Bo Wagner is pastor of the Cornerstone Baptist Church of Mooresboro, NC, a widely traveled evangelist, and the author of several books. His books are available on Amazon and at www.wordofhismouth.com
It is, I suppose, a mixture of Scriptural misunderstanding, faulty logic, attacks from haters, and even inaccurate preaching that often causes people to have some very serious doubts and questions about that which should bring us the most comfort in our times of trials.
I am talking about prayer.
Some time back, the following question was posed to me. “If God only answers prayers according to His will, which means that He is going to do what He wants anyway, then why pray? Isn’t it futile?”
This fatalistic, predetermined view of God, prayer, and circumstances makes for a miserable life bereft of hope. Nor is it even remotely close to what Scripture teaches.
We have all likely had those times where we prayed, and God seemed to either not even hear, or worse, to hear and do the exact opposite of what we ask. And it is in those times that people often try to help by poorly explaining prayer. The entire, “Well, it wasn’t God’s will,” is a subtle mixture of truth and error by omission. And some of us have also had the irritation of having to deal with snarky haters who use hard times and prayer as a weapon. A friend of mine with a hurting child posted a request for prayer online; his son was facing potentially life-ending surgery. Almost immediately, he was hit with, “And exactly how many prayers will it take for your imaginary sky-daddy to be willing to do something? Be sure you don’t miss by a few; wouldn’t want anything bad to happen.”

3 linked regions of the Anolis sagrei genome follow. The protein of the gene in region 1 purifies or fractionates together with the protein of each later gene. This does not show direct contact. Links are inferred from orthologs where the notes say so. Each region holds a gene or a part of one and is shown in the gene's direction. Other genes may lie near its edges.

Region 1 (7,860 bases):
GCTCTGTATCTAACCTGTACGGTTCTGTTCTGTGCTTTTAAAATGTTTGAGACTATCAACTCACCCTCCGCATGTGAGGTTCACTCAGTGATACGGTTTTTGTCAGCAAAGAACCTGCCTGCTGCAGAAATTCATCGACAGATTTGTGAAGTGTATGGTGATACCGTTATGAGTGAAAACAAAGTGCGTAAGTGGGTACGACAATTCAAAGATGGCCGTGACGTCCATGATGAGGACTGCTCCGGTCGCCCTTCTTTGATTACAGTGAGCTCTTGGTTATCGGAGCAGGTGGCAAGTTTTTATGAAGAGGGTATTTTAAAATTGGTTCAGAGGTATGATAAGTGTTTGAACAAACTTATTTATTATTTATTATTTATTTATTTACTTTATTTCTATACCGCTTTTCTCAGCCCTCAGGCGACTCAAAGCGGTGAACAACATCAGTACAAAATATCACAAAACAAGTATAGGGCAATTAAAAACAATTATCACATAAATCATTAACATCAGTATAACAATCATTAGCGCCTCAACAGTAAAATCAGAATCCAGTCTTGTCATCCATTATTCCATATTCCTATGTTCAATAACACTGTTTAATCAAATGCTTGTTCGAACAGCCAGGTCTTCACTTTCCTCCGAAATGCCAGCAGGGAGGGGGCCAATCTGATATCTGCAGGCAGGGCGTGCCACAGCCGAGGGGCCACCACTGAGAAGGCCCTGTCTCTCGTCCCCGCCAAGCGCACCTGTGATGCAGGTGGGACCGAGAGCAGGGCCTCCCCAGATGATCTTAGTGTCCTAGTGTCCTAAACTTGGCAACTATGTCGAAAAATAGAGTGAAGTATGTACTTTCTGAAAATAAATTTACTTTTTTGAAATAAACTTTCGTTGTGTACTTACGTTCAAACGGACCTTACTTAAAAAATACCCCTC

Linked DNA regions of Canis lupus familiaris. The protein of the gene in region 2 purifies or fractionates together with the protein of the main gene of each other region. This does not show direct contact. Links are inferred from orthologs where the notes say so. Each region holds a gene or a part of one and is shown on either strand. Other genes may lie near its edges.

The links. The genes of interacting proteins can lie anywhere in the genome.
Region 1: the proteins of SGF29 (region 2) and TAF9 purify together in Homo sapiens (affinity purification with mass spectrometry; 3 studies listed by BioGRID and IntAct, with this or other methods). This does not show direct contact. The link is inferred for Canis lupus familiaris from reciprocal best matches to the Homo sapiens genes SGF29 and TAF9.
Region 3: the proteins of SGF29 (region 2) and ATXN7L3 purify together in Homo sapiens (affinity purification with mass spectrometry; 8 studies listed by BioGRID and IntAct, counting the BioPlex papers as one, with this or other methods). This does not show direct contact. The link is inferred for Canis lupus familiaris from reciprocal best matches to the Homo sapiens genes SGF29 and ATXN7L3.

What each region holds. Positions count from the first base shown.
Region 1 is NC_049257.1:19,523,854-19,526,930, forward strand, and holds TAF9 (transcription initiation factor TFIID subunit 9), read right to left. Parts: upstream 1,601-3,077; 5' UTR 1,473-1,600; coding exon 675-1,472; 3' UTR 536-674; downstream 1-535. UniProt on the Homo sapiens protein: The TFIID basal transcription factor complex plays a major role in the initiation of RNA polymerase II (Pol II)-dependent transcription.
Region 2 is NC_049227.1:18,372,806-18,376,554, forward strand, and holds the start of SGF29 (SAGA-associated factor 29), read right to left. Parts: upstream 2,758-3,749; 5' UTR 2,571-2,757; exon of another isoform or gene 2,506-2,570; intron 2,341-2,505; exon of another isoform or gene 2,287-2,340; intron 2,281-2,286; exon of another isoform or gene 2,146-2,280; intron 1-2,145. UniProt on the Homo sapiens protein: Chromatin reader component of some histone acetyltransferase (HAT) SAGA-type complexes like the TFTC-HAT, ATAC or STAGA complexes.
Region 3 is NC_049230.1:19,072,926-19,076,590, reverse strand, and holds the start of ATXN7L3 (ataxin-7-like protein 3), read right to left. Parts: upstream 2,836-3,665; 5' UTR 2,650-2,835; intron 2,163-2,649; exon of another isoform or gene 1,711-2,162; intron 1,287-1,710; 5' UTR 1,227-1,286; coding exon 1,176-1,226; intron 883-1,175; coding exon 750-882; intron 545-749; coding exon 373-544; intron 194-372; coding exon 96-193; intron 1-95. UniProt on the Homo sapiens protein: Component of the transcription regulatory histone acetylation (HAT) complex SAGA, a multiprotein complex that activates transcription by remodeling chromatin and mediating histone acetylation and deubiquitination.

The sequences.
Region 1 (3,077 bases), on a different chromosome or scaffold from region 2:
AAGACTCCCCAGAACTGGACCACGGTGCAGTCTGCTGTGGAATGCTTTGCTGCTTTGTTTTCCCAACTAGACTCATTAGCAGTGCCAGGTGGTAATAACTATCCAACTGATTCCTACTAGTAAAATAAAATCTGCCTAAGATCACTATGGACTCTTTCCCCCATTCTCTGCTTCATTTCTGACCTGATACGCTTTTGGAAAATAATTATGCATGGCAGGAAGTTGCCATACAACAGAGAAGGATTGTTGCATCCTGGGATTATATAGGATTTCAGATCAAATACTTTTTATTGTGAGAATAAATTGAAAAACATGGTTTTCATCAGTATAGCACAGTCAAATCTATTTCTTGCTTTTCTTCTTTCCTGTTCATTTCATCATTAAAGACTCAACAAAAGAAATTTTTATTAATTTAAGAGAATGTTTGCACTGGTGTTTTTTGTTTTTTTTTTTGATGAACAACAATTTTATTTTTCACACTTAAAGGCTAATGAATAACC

Preachers also sometimes say things that are not consistent with Scripture and, in so doing, damage people’s hope in prayer and the God they are praying to. I sat in a meeting not too long back and heard a preacher say, “Absolutely everything in your life, 100 percent of it, is not just allowed by God, but planned by God and pleasing to God.” I immediately leaned over to my wife and whispered, “Tell that to the woman who is being gang-raped or the child who spends years being molested by a relative.”
That preacher clearly does not understand that God gave man a free will, and that after the fall, man has often used that free will to do horrible things that God despises.
So, in a few short paragraphs, please allow me to summarize a few Scriptural truths about prayer that hopefully will be helpful to you.
To begin with, God very specifically and overtly shows us that He allows Himself to be influenced by our prayers and often even changes His purposed course of action based on our prayers. In 2 Kings 20:1, we read, “In those days was Hezekiah sick unto death. And the prophet Isaiah the son of Amoz came to him, and said unto him, Thus saith the LORD, Set thine house in order; for thou shalt die, and not live.” And yet, in direct response to Hezekiah’s prayer in verses two and three, we read in verses four and five, “And it came to pass, afore Isaiah was gone out into the middle court, that the word of the LORD came to him, saying, Turn again, and tell Hezekiah the captain of my people, Thus saith the LORD, the God of David thy father, I have heard thy prayer, I have seen thy tears: behold, I will heal thee: on the third day thou shalt go up unto the house of the LORD.”